A call to live faithfully in the midst of economic injustice and ecological destruction  

In August 2004, after seven years of hearings and debate, thousands of Christians from all over the world, meeting in Accra, Ghana adopted what has come to be known as the Accra Confession, a faith stance entitled Covenanting for Justice in the Economy and the Earth.

As identified in the Accra Confession covenanting for justice involves:

  •  Confessing our faith together

  • Coming together in relationships of mutual solidarity and accountability

  • Working together for justice in the economy and the earth in our own  local contexts and globally (‘to the ends of the earth’ Acts 1:8).

  • This was developed further in the Kuala Lumpur1 statement under the themes of:
  • Reclaiming spirituality – rejecting  anthropocentrism and reconnecting  with nature, the incarnate reality of God’s life-giving and life-renewing bounty

  • Reclaiming a theology of God’s economy – promoting solidarity and justice because God’s economic measures emphasise compassion, grace, love and justice

  • Reclaiming mission – recognising that proclaiming God’s good news of liberation and redemption in the context of the neo-liberal economy, ecological destruction and empire calls us to engage in transformative mission reclaiming life  in  its fullness for all.

In other follow-up work focussing on the issue of empire, the Manila Declaration2 called on churches to ‘resist empire and to renew communities of life’.

1  Kuala Lumpur statement, Living Out the Accra Confession, May 2006

2  Manila Declaration, An Ecumenical Faith Stance Against Global Empire For A Liberated Earth Community, July 2006

Alongside this the ecumenical Alternative Globalization Addressing People and Earth (AGAPE) process, begun in 1998, also seeks to respond to the question “How do we live our faith in the context of globalization?” Now being pursued through the AGAPE study on Poverty, Wealth and Ecology, it is exploring alternatives to neo-liberal economic globalization, which link economy and ecology in ways that promote economic justice for all. This calls for a process of transformation that makes us all accountable to the victims of neo-liberal globalization.

 The Kuala Lumpur statement, recognising the need to take these concerns and initiatives forward concluded with an invitation to ‘all God’s people to join with us in a covenanting for justice movement to transform ourselves and the world according to God’s purposes and promises, inspired by the vision of a new heaven and a new earth’.

 Oikotree is the fruit of this vision, an ecumenical space in which a movement of those seeking to live faithfully in the midst of economic injustice and ecological destruction can take shape. Sponsored by the Council for World Mission (CWM), the World Alliance of Reformed Churches (WARC) and the World Council of Churches (WCC) it is open to individuals, local churches, people’s movements and all who share our concern for justice and the healing of the nations.

 Then the angel showed me the river of the water of life, bright as crystal, flowing from the throne of God and of the Lamb through the middle of the street of the city. On either side of the river is the tree of life with its twelve kinds of fruit, producing its fruit each month; and the leaves of the tree are for the healing of the nations.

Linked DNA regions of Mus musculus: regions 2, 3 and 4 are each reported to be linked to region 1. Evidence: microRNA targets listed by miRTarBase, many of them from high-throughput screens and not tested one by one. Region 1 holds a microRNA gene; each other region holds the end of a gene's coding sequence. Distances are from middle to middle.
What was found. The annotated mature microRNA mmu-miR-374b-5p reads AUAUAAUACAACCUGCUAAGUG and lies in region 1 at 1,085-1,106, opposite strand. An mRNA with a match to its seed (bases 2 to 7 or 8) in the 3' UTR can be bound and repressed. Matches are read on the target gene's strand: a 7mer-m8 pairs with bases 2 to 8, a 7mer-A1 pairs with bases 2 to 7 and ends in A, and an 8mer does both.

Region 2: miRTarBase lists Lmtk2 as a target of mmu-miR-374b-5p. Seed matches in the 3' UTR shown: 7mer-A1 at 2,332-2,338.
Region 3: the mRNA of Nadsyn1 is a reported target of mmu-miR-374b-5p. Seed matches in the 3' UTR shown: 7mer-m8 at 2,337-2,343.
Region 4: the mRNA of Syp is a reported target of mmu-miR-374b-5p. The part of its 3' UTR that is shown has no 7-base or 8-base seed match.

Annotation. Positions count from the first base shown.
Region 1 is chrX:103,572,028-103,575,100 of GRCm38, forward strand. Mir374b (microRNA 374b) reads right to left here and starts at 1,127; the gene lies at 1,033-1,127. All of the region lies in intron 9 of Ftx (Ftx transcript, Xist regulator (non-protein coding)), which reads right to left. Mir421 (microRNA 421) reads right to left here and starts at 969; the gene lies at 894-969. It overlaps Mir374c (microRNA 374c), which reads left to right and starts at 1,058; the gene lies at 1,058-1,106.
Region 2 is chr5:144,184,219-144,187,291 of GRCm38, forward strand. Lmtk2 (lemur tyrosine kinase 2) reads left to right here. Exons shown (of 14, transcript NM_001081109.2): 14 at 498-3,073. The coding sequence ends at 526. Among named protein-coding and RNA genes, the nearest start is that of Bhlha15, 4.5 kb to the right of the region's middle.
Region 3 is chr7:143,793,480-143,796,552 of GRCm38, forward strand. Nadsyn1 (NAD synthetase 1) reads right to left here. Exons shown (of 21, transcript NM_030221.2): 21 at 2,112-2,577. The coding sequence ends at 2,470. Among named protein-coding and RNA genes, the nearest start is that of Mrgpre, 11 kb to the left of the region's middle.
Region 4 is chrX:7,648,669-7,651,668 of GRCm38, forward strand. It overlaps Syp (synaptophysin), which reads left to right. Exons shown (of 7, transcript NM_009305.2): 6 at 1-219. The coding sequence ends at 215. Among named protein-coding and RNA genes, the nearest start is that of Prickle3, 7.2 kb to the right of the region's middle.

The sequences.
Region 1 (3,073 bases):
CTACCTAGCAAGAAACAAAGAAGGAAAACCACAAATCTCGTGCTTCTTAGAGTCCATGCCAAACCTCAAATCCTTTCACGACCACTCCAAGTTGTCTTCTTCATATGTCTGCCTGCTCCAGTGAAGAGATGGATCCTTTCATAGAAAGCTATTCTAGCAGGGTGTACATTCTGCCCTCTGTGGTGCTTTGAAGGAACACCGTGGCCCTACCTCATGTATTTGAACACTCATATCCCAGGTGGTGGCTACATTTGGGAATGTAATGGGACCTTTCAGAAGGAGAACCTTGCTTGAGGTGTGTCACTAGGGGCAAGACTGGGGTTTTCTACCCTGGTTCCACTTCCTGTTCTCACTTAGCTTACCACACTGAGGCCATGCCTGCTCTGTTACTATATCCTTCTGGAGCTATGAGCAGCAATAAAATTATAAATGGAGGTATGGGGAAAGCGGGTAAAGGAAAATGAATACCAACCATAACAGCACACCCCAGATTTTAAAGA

Taking its name after Revelations 22:1-2 it seeks to network, challenge, encourage and offer support to all who wish to covenant together for justice in the economy and the earth. As such its principal precepts are:

Core Values 

  1. Living faithfully through engaging in the struggle for justice in the economy and the earth.

  2. A Spirituality of resistance and transformation.

  3. The  formation  of  life-sustaining,  justice-affirming  communities,  which  embrace creation and humanity.

  4. Advocacy of economic and ecological justice, and support for alternatives to an ecologically destructive economy.

  5. Resistance to neo-liberal corporate globalisation, patriarchy and empire.

  6. Accompaniment with people and communities struggling to overcome economic and ecological injustice.

  7. Solidarity in the struggle to change the systems that are destroying humanity and the earth.

  8. Inclusivety, diversity, openness and transparency.

 Moving Towards Our Goals

 A.  Process

  1.  To invite participation in a covenanting for justice movement (Oikotree) by churches, ecumenical organisations, local congregations and individuals engaged in the struggle for justice in the economy and the earth. 

  2. To share resources for nurturing, developing and sustaining the commitment to justice and its lived expressions. 

  3. To support individual and communal actions which live out alternatives promoting justice in the economy and the earth. 

  4. To explore and promote alternative economic and ecological models to neo-liberal economic globalisation, the consumerist materialism it spawns and the patriarchy it supports.

  5. To strengthen mutual support through networking. 

  6. To further develop the theological and missiological implications of the Accra Confession and the AGAPE call in a pluralistic and multi-faith world. 

B.  Approaches

  1.  Compassionate engagement with the lived experience of others and the issues raised by that experience. 
  2. A spirit of learning and commitment to personal and communal formation and transformation. 
  3. A life-engaging kairotic3 reading of the Bible rooted in the everyday lives of people, open to the insights of other faith communities. 

Reading the signs of the times

  1. Cultivation of life-affirming spiritualities, sharing rituals, prayers, images, symbols, actions, songs, music etc. 
  2. Inviting  people  to  see  diverse  perspectives  and  other  ways  of  living,  offering examples and alternative models.

Joining in actions of resistance against